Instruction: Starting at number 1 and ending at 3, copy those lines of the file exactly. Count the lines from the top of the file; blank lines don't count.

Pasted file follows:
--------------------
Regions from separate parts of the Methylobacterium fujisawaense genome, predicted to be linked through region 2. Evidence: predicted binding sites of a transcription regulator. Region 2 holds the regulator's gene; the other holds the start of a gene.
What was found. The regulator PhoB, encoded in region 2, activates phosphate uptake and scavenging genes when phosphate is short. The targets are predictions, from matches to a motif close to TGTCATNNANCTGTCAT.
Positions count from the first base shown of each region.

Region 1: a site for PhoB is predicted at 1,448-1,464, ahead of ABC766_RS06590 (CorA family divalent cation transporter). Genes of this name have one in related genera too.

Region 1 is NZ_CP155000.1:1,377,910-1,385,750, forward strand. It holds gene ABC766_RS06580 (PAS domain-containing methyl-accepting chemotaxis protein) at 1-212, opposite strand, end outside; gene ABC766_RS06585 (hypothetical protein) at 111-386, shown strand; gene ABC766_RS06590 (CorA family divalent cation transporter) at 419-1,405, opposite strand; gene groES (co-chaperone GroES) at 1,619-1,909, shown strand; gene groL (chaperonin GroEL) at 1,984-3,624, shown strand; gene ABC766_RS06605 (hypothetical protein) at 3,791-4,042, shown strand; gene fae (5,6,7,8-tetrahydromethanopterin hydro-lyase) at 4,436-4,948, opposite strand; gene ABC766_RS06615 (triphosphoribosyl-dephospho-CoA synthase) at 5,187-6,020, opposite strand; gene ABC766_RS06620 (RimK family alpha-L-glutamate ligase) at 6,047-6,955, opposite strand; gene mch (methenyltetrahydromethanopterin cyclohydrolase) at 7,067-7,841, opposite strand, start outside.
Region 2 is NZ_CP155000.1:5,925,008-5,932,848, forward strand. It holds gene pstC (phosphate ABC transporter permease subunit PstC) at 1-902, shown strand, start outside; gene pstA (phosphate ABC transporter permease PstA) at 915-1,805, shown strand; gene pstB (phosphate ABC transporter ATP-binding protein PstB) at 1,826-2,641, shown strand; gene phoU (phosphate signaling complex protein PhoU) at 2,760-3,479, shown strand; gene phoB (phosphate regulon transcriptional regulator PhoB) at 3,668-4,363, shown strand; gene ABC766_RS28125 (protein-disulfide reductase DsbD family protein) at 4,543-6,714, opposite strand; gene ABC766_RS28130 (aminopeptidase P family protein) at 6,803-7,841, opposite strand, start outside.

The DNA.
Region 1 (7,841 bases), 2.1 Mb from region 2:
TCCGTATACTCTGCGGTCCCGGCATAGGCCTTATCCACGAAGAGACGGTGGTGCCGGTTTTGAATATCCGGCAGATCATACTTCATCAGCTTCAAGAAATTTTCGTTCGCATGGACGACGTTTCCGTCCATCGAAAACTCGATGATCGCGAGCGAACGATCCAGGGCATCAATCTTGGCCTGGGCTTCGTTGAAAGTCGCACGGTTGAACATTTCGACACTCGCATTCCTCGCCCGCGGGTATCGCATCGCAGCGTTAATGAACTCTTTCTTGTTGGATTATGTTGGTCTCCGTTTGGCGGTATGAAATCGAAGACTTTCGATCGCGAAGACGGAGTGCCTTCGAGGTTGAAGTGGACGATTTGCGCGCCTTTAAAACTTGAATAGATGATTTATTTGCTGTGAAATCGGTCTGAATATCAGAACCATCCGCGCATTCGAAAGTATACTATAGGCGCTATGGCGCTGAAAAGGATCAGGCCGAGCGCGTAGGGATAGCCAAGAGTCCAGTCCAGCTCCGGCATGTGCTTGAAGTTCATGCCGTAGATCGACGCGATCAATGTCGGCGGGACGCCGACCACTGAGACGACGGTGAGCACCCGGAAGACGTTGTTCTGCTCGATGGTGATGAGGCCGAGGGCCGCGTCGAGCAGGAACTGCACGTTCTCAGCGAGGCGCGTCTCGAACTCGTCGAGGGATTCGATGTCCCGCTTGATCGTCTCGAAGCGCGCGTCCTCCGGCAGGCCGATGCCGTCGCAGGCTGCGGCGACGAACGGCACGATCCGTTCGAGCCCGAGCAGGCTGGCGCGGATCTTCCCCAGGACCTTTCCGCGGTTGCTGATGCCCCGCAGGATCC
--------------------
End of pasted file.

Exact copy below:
Regions from separate parts of the Methylobacterium fujisawaense genome, predicted to be linked through region 2. Evidence: predicted binding sites of a transcription regulator. Region 2 holds the regulator's gene; the other holds the start of a gene.
What was found. The regulator PhoB, encoded in region 2, activates phosphate uptake and scavenging genes when phosphate is short. The targets are predictions, from matches to a motif close to TGTCATNNANCTGTCAT.
Positions count from the first base shown of each region.